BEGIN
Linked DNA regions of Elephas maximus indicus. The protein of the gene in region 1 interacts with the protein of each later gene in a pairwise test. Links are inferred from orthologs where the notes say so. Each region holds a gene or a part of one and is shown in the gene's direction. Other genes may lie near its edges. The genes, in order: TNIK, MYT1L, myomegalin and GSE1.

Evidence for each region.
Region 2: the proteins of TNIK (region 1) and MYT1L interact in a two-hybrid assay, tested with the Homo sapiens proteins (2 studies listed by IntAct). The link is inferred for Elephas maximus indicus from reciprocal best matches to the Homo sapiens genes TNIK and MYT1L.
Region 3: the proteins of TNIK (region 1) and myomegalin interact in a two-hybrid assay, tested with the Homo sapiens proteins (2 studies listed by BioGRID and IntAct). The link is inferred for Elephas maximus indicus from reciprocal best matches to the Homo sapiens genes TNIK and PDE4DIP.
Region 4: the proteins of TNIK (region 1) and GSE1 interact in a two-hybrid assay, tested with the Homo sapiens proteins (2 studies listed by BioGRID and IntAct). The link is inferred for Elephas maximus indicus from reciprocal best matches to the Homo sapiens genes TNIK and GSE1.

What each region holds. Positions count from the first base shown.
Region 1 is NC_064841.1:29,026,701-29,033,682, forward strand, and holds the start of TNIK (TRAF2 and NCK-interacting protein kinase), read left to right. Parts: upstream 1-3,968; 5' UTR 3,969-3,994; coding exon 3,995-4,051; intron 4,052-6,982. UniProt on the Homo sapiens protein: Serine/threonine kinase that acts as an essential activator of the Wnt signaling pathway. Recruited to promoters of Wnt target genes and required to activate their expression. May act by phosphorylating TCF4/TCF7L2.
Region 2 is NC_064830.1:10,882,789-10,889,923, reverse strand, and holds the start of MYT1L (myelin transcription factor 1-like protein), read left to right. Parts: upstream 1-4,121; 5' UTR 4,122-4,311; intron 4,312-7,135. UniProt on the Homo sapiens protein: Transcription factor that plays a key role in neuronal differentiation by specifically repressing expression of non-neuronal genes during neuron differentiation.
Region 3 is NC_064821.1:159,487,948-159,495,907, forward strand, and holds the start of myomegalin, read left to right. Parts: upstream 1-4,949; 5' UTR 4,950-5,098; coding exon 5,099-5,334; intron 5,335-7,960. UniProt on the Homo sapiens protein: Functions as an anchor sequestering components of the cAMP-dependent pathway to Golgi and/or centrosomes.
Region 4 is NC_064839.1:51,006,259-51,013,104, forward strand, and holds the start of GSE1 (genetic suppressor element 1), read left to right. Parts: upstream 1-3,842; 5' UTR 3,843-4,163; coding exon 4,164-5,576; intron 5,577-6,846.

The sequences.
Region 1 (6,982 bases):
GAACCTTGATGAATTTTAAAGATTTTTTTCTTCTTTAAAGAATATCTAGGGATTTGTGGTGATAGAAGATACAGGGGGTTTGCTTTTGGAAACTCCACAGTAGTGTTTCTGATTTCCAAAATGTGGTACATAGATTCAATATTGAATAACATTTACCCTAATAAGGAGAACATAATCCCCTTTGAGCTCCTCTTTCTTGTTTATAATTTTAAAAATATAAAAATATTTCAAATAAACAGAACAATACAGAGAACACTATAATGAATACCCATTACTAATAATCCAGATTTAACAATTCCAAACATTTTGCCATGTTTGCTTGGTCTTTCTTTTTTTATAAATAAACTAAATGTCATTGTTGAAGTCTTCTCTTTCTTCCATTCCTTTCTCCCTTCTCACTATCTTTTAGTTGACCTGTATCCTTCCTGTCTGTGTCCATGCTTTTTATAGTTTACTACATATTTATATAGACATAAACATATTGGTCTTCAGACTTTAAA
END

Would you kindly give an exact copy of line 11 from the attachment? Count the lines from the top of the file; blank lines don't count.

The sequences.